Government soldiers opened fire on a giant demonstration in Yemen's capital on Christmas Eve, killing at least nine protesters, and injuring many others. The demonstration, which started in the city of Taiz, was against the immunity given to President Ali Abdullah Saleh and his associates by the Gulf Cooperation Council (GCC) agreement signed in Riyadh.
For Yemenis, Saleh's continued violence is not surprising. Hundreds of lives have already been lost. And yet another giant demonstration is being organized in the Red Sea port of Hudaida to march all the way to Sanaa.
What is surprising Yemenis, indeed enraging them, is the blatant interference in their constitutional right to protest peacefully by the United States Ambassador to Yemen, Gerald M. Feierstein. He recently said that the hundreds of thousands of protesters were "not peaceful" and seemed intent on traveling to the capital in order to cause "chaos" and "provoke a violent response," thus justifying in advance any violence they might be met with by Saleh's troops.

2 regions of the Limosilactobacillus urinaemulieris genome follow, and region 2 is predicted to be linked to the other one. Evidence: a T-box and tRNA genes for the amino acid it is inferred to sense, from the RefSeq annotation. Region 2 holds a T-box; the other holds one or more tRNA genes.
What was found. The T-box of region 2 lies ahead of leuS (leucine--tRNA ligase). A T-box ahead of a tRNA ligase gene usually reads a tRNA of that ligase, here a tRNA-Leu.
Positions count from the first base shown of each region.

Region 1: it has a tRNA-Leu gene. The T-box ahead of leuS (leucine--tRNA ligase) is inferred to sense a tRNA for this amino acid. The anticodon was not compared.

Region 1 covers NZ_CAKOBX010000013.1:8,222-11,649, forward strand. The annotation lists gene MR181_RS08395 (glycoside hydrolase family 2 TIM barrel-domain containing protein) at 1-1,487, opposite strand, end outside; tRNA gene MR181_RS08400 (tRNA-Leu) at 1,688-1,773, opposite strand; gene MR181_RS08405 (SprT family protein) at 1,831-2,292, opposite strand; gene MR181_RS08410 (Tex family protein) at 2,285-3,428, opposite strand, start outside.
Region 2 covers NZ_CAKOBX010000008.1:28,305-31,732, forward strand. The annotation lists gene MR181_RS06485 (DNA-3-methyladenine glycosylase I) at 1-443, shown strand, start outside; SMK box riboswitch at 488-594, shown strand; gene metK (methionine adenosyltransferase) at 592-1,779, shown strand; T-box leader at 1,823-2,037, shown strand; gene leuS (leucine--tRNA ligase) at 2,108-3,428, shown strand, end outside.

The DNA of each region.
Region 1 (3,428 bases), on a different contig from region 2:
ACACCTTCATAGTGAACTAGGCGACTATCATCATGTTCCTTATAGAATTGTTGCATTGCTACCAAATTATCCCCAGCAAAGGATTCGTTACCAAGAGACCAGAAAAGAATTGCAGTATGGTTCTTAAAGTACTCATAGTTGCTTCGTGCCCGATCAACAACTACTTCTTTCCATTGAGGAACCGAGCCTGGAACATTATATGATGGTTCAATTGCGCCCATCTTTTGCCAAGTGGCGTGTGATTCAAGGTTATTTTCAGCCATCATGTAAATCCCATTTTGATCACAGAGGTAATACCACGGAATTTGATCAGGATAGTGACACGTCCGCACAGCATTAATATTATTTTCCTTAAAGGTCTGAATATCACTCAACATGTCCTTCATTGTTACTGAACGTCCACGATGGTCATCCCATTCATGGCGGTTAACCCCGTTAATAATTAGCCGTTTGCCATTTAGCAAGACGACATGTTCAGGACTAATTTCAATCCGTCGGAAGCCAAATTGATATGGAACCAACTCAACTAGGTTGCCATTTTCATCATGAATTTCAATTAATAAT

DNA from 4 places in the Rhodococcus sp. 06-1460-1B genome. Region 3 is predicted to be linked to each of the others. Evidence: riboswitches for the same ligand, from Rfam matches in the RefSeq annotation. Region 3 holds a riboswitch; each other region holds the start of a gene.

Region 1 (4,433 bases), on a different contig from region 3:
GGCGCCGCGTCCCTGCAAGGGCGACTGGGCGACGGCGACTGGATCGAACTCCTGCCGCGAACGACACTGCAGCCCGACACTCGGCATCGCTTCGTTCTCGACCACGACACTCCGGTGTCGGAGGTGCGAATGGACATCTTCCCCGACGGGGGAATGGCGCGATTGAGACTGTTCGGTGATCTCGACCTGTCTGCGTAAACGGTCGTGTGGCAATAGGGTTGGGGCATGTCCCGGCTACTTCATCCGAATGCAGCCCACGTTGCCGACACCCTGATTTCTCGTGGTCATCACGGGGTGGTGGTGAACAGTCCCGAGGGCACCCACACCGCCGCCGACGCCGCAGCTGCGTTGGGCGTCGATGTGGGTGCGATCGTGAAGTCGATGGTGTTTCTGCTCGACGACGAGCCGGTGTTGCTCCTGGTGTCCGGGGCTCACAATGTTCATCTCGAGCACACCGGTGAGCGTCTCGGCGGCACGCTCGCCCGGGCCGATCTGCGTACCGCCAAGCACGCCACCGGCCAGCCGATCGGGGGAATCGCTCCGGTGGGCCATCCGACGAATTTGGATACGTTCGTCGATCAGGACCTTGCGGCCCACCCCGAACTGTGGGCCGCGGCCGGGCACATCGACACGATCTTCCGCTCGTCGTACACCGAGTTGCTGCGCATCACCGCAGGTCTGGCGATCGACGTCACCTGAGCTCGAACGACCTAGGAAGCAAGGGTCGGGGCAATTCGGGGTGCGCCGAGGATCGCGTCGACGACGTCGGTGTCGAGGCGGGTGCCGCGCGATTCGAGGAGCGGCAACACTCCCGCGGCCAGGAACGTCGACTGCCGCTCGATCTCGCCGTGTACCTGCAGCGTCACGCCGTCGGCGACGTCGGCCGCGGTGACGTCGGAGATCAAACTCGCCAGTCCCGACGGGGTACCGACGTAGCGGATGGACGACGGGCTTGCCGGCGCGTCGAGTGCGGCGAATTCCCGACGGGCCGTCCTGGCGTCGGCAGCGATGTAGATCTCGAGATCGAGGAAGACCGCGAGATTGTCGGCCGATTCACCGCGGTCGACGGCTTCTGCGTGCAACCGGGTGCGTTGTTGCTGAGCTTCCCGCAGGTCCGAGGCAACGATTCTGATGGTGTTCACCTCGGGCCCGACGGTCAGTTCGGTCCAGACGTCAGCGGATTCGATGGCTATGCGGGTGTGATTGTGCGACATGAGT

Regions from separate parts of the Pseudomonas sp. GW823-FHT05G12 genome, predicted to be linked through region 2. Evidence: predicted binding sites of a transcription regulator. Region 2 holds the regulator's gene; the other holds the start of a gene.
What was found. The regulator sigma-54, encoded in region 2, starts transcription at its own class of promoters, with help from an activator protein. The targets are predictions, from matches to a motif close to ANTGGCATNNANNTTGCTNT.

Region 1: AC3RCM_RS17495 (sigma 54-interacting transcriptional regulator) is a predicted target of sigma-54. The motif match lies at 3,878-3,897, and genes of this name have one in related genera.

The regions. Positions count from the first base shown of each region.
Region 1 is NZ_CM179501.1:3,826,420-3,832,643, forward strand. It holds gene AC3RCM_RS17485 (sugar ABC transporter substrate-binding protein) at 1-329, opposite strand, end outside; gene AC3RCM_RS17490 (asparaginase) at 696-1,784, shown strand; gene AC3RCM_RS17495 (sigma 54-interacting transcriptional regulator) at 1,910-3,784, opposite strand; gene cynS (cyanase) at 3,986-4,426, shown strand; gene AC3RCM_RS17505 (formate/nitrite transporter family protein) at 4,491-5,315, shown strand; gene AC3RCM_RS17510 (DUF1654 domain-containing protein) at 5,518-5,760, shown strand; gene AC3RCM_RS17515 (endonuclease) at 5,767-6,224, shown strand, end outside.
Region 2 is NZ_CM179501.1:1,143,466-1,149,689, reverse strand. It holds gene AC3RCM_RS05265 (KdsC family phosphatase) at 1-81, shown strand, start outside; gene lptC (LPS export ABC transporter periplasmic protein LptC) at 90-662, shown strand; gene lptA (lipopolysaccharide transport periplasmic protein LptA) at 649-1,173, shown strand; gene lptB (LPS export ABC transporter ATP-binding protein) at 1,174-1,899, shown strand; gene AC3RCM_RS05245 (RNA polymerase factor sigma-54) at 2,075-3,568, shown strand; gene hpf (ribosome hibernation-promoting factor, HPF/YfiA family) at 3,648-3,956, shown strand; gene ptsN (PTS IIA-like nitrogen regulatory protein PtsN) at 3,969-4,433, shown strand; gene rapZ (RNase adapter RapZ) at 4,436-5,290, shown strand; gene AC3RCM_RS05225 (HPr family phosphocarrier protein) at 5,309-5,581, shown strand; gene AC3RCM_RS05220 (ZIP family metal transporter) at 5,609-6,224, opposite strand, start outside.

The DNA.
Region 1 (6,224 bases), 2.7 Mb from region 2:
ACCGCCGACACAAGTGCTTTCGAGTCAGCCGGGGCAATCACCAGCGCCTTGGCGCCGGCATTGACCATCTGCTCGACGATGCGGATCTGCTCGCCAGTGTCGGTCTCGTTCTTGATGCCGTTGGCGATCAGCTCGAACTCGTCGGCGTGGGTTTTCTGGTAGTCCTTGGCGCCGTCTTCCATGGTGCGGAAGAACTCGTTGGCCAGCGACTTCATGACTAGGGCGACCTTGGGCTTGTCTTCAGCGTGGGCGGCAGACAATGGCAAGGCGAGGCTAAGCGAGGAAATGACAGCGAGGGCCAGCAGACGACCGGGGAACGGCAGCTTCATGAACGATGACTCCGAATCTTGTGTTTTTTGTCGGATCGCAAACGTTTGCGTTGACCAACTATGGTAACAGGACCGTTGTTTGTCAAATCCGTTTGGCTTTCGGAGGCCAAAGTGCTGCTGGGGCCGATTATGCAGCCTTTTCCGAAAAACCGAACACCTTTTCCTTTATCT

On Oct 17, 1995, the Nation of Islam leader Minister Louis Farrakhan called for "a million man march." What if the Ambassador to Yemen in Washington at the time had made similar, or indeed any, remarks about the Million Man March in Washington?
I have a few questions for Ambassador Feierstein, if he has the time to answer: Should he not now apologize to the families of the nine killed and the 200 injured victims of Saleh's brutality?
Did he pass that statement by the interim Yemeni Foreign Minister Dr. Abu Bakr al-Qirbi, a staunch supporter of Saleh for decades?